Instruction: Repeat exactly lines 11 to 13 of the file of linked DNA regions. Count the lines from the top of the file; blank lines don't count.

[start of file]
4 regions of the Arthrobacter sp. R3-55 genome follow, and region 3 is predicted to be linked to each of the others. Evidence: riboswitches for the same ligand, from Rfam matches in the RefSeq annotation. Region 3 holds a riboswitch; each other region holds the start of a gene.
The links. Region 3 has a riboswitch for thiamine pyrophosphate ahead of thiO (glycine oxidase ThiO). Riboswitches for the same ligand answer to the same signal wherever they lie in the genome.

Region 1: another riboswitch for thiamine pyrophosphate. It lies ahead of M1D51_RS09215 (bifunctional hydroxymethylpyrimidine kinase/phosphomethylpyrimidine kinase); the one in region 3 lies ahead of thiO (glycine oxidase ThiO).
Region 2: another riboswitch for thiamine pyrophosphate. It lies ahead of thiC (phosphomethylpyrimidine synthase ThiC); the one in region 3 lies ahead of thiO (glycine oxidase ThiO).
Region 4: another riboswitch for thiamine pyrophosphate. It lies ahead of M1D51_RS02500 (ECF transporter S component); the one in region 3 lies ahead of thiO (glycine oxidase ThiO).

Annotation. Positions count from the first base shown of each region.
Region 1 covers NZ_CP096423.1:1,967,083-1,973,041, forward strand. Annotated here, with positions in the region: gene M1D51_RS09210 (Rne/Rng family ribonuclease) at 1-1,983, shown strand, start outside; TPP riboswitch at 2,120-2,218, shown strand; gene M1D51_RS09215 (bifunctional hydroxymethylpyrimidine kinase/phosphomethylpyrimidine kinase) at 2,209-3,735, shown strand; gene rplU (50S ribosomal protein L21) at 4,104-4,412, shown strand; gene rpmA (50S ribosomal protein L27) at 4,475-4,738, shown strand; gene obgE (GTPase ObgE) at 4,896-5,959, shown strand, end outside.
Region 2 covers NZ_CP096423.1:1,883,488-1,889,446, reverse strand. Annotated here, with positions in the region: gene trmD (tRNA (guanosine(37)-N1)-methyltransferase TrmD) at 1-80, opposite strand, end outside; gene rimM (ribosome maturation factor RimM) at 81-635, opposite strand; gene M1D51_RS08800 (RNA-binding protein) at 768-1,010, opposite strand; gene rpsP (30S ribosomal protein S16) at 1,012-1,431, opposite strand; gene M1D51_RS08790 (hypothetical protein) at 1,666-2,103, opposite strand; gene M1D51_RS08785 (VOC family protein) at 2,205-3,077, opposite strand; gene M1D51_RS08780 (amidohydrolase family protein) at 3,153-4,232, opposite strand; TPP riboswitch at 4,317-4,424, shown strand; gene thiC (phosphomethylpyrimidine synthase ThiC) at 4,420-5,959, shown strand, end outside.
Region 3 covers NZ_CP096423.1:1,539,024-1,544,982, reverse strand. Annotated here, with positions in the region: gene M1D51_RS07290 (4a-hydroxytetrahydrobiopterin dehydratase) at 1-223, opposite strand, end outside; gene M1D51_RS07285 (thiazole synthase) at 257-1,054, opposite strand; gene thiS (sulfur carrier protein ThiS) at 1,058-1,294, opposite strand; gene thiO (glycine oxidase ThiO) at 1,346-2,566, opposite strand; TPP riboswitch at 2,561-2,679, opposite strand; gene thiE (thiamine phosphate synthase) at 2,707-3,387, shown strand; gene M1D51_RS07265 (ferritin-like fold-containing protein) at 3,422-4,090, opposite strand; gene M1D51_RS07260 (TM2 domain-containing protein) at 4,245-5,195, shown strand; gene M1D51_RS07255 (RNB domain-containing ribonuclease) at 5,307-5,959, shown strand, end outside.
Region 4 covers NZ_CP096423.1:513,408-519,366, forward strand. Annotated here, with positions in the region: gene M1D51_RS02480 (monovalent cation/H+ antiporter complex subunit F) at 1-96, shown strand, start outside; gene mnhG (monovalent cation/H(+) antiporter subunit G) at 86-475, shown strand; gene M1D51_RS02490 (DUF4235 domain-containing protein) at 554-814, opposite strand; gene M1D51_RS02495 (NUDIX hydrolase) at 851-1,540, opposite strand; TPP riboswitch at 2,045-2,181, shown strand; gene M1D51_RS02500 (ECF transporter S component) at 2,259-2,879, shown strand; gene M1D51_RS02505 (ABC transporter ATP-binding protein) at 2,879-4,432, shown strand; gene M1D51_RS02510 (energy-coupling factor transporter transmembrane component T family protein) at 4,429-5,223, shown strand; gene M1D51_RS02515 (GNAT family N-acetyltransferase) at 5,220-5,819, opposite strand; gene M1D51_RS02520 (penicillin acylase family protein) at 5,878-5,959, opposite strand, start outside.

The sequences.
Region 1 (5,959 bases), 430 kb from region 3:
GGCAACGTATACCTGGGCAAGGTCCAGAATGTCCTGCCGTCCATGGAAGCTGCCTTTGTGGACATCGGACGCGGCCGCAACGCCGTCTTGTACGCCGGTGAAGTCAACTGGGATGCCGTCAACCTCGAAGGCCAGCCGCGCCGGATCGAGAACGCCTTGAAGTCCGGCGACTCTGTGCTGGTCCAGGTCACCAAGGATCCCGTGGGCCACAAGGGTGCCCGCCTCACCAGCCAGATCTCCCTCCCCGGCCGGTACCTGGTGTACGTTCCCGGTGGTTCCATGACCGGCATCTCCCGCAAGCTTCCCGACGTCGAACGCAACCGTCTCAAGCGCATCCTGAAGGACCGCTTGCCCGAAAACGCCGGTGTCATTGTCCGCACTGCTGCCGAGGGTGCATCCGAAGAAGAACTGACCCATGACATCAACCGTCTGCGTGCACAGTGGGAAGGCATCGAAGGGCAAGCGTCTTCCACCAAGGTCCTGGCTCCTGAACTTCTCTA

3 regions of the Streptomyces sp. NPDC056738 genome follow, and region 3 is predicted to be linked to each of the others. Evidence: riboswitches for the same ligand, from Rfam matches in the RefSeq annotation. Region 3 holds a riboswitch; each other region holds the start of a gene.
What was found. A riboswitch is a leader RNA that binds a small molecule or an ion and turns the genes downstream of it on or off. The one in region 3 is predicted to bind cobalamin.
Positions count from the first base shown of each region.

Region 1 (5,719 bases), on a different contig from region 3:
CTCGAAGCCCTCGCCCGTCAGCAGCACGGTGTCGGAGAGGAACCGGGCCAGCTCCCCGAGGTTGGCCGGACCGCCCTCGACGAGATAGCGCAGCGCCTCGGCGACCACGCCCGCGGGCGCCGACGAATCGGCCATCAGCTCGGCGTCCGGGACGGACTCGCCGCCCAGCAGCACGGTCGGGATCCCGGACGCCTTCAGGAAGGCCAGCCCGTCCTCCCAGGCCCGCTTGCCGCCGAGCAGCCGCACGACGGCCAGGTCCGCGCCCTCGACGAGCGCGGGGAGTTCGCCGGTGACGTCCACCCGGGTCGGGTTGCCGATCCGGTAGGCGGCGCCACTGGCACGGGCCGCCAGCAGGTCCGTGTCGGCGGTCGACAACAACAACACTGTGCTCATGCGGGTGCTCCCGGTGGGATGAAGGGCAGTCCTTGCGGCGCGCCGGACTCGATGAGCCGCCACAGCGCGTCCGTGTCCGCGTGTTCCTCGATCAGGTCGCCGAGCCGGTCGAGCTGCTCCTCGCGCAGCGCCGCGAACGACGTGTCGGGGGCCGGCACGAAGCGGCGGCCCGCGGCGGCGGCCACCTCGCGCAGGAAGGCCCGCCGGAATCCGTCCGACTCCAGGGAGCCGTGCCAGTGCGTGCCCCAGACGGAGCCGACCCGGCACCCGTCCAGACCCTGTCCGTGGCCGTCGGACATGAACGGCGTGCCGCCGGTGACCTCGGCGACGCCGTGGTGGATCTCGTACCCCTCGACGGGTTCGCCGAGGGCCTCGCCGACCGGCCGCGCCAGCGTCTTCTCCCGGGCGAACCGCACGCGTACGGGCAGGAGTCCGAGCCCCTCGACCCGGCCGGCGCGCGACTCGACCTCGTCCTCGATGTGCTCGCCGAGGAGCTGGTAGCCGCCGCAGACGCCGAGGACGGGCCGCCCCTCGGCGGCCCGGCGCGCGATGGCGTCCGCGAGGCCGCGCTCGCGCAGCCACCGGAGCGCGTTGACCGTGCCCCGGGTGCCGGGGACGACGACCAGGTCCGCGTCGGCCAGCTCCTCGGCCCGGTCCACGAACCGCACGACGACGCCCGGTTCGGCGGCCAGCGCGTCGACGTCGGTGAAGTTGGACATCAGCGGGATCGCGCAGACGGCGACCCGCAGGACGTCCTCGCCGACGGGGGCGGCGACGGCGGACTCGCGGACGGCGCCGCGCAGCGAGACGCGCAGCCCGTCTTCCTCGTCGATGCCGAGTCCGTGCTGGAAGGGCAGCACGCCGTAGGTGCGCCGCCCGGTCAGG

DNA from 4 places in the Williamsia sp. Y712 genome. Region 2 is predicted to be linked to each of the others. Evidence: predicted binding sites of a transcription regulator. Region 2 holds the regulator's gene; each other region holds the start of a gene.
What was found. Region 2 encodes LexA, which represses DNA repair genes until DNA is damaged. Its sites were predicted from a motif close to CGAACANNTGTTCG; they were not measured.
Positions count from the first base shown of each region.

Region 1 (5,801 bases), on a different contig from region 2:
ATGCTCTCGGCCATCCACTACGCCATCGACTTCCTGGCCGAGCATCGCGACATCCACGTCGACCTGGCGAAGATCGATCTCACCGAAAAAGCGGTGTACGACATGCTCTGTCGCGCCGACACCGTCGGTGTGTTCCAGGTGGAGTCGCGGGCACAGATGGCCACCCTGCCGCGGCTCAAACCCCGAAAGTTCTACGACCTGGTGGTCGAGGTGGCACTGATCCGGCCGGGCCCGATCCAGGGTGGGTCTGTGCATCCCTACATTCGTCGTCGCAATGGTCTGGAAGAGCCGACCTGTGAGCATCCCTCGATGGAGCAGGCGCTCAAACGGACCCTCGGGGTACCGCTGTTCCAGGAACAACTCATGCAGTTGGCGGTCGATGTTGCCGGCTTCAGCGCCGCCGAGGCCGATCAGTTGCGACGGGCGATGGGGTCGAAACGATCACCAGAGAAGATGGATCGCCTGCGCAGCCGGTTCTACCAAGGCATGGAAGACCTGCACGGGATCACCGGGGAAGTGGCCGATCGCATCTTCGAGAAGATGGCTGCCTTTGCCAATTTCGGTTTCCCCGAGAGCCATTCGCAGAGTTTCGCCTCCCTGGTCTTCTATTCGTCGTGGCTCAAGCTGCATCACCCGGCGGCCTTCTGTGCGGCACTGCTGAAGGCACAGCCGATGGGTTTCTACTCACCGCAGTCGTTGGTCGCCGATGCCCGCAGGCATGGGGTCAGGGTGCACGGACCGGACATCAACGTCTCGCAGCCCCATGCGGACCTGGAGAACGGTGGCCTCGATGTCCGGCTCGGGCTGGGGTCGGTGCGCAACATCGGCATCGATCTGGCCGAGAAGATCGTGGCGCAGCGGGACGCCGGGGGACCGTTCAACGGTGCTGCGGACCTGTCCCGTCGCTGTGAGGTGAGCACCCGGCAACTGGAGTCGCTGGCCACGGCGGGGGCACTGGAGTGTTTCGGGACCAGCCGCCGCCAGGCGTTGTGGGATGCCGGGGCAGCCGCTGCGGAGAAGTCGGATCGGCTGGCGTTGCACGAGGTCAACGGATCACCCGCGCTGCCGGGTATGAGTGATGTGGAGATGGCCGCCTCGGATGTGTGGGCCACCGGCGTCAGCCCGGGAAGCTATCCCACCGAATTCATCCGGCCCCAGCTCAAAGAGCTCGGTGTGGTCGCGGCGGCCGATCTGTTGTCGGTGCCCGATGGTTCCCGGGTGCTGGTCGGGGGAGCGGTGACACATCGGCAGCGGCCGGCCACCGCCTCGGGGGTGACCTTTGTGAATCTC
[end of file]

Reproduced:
The sequences.
Region 1 (5,959 bases), 430 kb from region 3:
GGCAACGTATACCTGGGCAAGGTCCAGAATGTCCTGCCGTCCATGGAAGCTGCCTTTGTGGACATCGGACGCGGCCGCAACGCCGTCTTGTACGCCGGTGAAGTCAACTGGGATGCCGTCAACCTCGAAGGCCAGCCGCGCCGGATCGAGAACGCCTTGAAGTCCGGCGACTCTGTGCTGGTCCAGGTCACCAAGGATCCCGTGGGCCACAAGGGTGCCCGCCTCACCAGCCAGATCTCCCTCCCCGGCCGGTACCTGGTGTACGTTCCCGGTGGTTCCATGACCGGCATCTCCCGCAAGCTTCCCGACGTCGAACGCAACCGTCTCAAGCGCATCCTGAAGGACCGCTTGCCCGAAAACGCCGGTGTCATTGTCCGCACTGCTGCCGAGGGTGCATCCGAAGAAGAACTGACCCATGACATCAACCGTCTGCGTGCACAGTGGGAAGGCATCGAAGGGCAAGCGTCTTCCACCAAGGTCCTGGCTCCTGAACTTCTCTA